Collier's New Encyclopedia (1921)/Fouquier-Tinville, Antoine Quentin

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Collier's New Encyclopedia
Fouquier-Tinville, Antoine Quentin
Edition of 1921; disclaimer.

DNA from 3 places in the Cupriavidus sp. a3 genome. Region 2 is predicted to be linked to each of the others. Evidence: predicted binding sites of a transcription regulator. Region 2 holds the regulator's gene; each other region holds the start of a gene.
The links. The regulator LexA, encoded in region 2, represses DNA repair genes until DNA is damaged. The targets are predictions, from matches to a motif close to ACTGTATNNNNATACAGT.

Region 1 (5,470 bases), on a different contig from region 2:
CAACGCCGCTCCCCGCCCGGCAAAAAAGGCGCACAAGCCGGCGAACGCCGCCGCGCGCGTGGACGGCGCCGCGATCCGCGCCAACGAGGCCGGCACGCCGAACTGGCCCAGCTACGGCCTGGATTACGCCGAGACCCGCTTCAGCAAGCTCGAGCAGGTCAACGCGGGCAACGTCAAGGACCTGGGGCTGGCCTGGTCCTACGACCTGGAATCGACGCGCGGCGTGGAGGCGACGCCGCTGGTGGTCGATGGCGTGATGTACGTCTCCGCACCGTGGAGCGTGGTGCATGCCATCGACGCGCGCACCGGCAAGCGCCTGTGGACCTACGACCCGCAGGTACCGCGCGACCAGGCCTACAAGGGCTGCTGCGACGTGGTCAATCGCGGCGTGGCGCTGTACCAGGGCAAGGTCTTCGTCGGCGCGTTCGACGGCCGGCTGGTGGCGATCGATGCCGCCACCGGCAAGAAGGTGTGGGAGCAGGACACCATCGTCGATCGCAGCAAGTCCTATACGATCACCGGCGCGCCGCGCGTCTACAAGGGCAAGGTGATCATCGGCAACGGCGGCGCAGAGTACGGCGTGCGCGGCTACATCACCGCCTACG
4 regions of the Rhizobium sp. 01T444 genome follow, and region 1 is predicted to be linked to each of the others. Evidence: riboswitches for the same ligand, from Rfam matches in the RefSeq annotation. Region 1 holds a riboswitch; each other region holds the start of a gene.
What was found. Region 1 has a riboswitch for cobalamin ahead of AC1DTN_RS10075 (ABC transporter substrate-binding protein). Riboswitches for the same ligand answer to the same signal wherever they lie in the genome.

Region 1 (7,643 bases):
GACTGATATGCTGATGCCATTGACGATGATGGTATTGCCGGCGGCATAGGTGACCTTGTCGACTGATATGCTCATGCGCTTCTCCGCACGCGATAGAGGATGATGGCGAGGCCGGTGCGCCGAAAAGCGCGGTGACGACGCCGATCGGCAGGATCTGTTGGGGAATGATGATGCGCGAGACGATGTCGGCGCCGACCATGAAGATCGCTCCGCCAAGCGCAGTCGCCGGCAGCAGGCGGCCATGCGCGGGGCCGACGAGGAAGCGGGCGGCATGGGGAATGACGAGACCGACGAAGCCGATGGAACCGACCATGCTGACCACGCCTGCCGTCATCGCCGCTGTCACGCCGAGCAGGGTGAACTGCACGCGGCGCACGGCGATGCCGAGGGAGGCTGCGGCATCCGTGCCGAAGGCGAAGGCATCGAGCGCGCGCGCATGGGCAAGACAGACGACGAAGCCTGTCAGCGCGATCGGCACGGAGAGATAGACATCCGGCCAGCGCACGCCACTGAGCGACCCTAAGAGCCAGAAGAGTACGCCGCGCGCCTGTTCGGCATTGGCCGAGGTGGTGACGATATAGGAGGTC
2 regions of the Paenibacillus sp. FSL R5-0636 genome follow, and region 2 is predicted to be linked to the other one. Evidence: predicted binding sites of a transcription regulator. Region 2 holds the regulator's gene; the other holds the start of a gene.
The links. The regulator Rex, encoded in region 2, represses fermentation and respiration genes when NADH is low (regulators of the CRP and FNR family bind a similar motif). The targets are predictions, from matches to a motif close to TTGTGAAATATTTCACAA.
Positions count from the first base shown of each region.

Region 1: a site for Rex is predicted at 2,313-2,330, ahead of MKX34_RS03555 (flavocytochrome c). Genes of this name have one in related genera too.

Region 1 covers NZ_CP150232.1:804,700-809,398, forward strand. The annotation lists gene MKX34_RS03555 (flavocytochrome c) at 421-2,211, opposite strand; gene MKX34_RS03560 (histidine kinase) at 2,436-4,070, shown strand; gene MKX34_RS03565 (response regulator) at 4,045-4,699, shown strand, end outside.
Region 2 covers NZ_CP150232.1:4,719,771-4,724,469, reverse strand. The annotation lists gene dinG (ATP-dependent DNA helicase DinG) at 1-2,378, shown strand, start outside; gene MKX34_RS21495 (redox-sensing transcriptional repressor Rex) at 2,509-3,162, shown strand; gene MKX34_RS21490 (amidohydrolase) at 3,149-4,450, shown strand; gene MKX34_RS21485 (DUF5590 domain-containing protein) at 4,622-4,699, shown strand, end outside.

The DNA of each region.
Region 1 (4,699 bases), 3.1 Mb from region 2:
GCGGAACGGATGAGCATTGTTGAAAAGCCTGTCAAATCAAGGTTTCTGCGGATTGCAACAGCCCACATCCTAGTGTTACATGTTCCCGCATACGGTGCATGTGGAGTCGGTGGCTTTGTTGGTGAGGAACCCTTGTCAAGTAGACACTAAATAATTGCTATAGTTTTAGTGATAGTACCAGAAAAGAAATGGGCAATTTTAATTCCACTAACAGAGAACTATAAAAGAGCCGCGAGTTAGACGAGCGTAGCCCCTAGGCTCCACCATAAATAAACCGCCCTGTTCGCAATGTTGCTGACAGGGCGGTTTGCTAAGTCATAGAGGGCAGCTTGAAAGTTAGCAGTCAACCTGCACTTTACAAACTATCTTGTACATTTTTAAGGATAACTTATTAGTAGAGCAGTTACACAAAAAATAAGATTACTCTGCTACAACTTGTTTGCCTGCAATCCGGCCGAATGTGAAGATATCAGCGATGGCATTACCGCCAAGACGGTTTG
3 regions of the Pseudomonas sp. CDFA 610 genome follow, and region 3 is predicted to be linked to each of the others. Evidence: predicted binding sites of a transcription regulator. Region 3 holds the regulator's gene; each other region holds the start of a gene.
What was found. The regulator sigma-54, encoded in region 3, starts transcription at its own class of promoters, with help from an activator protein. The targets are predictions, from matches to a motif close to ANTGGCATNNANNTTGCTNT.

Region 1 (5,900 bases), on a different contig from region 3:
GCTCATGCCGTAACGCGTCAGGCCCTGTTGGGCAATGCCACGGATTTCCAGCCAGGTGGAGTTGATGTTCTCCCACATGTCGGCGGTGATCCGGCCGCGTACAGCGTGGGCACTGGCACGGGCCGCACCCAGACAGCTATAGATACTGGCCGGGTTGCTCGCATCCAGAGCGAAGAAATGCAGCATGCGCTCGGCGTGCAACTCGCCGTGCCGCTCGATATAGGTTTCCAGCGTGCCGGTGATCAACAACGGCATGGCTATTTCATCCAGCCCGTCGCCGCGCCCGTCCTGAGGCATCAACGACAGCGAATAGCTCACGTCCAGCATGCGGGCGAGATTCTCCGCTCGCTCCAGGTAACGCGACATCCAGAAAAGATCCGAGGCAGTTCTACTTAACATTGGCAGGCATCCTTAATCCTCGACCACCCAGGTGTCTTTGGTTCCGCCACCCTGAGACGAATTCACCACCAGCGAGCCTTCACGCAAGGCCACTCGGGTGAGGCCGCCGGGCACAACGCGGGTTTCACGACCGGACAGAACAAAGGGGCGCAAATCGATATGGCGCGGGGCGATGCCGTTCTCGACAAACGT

FOUQUIER-TINVILLE, ANTOINE QUENTIN, one of the most execrated figures of the French Revolution; born in Hérovel, France, in 1747. His early career was immoral, but insignificant. On the outbreak of the Revolution, he figured as one of the fiercest democrats. By Robespierre he was appointed, first, a member , then director and public accuser, of the revolutionary tribunal. Without education, or sense of justice, he executed the bloody orders of the Committee of Public Safety. Incapable of friendship, or of anything even remotely allied to generosity, he systematically abandoned his successive coadjutors in their hour of need, and sent to the scaffold, without the slightest compunction, Danton and Herbert, Robespierre and St. Just. He himself died by the guillotine, May 7, 1795.